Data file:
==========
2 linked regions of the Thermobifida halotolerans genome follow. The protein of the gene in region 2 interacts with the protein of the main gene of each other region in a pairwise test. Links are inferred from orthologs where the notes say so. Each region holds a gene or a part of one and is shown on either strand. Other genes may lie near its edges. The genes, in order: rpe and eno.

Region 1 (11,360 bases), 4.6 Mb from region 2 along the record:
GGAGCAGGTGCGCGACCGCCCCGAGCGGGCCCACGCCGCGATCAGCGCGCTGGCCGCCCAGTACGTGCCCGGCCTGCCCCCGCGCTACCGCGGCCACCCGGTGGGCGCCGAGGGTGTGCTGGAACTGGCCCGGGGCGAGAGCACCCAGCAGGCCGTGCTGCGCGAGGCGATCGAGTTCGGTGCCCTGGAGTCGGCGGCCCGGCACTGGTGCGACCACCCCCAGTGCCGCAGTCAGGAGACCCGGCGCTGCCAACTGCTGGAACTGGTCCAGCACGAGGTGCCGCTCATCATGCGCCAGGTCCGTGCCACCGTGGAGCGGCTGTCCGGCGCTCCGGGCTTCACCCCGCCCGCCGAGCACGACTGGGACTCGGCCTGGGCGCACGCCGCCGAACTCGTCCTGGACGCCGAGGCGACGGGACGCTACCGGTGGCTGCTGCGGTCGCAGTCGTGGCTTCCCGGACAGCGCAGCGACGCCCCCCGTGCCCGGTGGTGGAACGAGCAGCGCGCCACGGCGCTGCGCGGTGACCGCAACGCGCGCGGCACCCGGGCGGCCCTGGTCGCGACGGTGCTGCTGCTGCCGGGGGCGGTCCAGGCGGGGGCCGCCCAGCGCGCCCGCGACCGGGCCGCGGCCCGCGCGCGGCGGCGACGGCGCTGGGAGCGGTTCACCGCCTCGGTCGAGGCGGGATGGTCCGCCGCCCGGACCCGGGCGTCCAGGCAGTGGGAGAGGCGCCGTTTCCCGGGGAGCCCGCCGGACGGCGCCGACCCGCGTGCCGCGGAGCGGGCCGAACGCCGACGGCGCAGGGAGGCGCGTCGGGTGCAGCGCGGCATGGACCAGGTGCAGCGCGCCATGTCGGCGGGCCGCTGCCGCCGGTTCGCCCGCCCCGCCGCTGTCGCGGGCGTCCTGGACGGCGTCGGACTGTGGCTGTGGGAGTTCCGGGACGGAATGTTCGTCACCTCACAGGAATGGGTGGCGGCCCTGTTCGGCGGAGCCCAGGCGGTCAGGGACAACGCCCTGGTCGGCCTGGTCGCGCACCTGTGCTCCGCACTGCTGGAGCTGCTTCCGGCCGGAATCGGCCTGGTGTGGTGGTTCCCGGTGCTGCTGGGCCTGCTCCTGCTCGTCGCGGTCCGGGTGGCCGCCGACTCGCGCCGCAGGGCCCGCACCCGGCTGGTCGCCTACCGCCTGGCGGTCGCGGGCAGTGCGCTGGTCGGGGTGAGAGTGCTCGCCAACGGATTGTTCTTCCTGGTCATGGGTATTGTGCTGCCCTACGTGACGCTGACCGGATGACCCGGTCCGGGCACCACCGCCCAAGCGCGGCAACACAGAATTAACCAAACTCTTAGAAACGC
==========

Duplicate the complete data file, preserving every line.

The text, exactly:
2 linked regions of the Thermobifida halotolerans genome follow. The protein of the gene in region 2 interacts with the protein of the main gene of each other region in a pairwise test. Links are inferred from orthologs where the notes say so. Each region holds a gene or a part of one and is shown on either strand. Other genes may lie near its edges. The genes, in order: rpe and eno.

Region 1 (11,360 bases), 4.6 Mb from region 2 along the record:
GGAGCAGGTGCGCGACCGCCCCGAGCGGGCCCACGCCGCGATCAGCGCGCTGGCCGCCCAGTACGTGCCCGGCCTGCCCCCGCGCTACCGCGGCCACCCGGTGGGCGCCGAGGGTGTGCTGGAACTGGCCCGGGGCGAGAGCACCCAGCAGGCCGTGCTGCGCGAGGCGATCGAGTTCGGTGCCCTGGAGTCGGCGGCCCGGCACTGGTGCGACCACCCCCAGTGCCGCAGTCAGGAGACCCGGCGCTGCCAACTGCTGGAACTGGTCCAGCACGAGGTGCCGCTCATCATGCGCCAGGTCCGTGCCACCGTGGAGCGGCTGTCCGGCGCTCCGGGCTTCACCCCGCCCGCCGAGCACGACTGGGACTCGGCCTGGGCGCACGCCGCCGAACTCGTCCTGGACGCCGAGGCGACGGGACGCTACCGGTGGCTGCTGCGGTCGCAGTCGTGGCTTCCCGGACAGCGCAGCGACGCCCCCCGTGCCCGGTGGTGGAACGAGCAGCGCGCCACGGCGCTGCGCGGTGACCGCAACGCGCGCGGCACCCGGGCGGCCCTGGTCGCGACGGTGCTGCTGCTGCCGGGGGCGGTCCAGGCGGGGGCCGCCCAGCGCGCCCGCGACCGGGCCGCGGCCCGCGCGCGGCGGCGACGGCGCTGGGAGCGGTTCACCGCCTCGGTCGAGGCGGGATGGTCCGCCGCCCGGACCCGGGCGTCCAGGCAGTGGGAGAGGCGCCGTTTCCCGGGGAGCCCGCCGGACGGCGCCGACCCGCGTGCCGCGGAGCGGGCCGAACGCCGACGGCGCAGGGAGGCGCGTCGGGTGCAGCGCGGCATGGACCAGGTGCAGCGCGCCATGTCGGCGGGCCGCTGCCGCCGGTTCGCCCGCCCCGCCGCTGTCGCGGGCGTCCTGGACGGCGTCGGACTGTGGCTGTGGGAGTTCCGGGACGGAATGTTCGTCACCTCACAGGAATGGGTGGCGGCCCTGTTCGGCGGAGCCCAGGCGGTCAGGGACAACGCCCTGGTCGGCCTGGTCGCGCACCTGTGCTCCGCACTGCTGGAGCTGCTTCCGGCCGGAATCGGCCTGGTGTGGTGGTTCCCGGTGCTGCTGGGCCTGCTCCTGCTCGTCGCGGTCCGGGTGGCCGCCGACTCGCGCCGCAGGGCCCGCACCCGGCTGGTCGCCTACCGCCTGGCGGTCGCGGGCAGTGCGCTGGTCGGGGTGAGAGTGCTCGCCAACGGATTGTTCTTCCTGGTCATGGGTATTGTGCTGCCCTACGTGACGCTGACCGGATGACCCGGTCCGGGCACCACCGCCCAAGCGCGGCAACACAGAATTAACCAAACTCTTAGAAACGC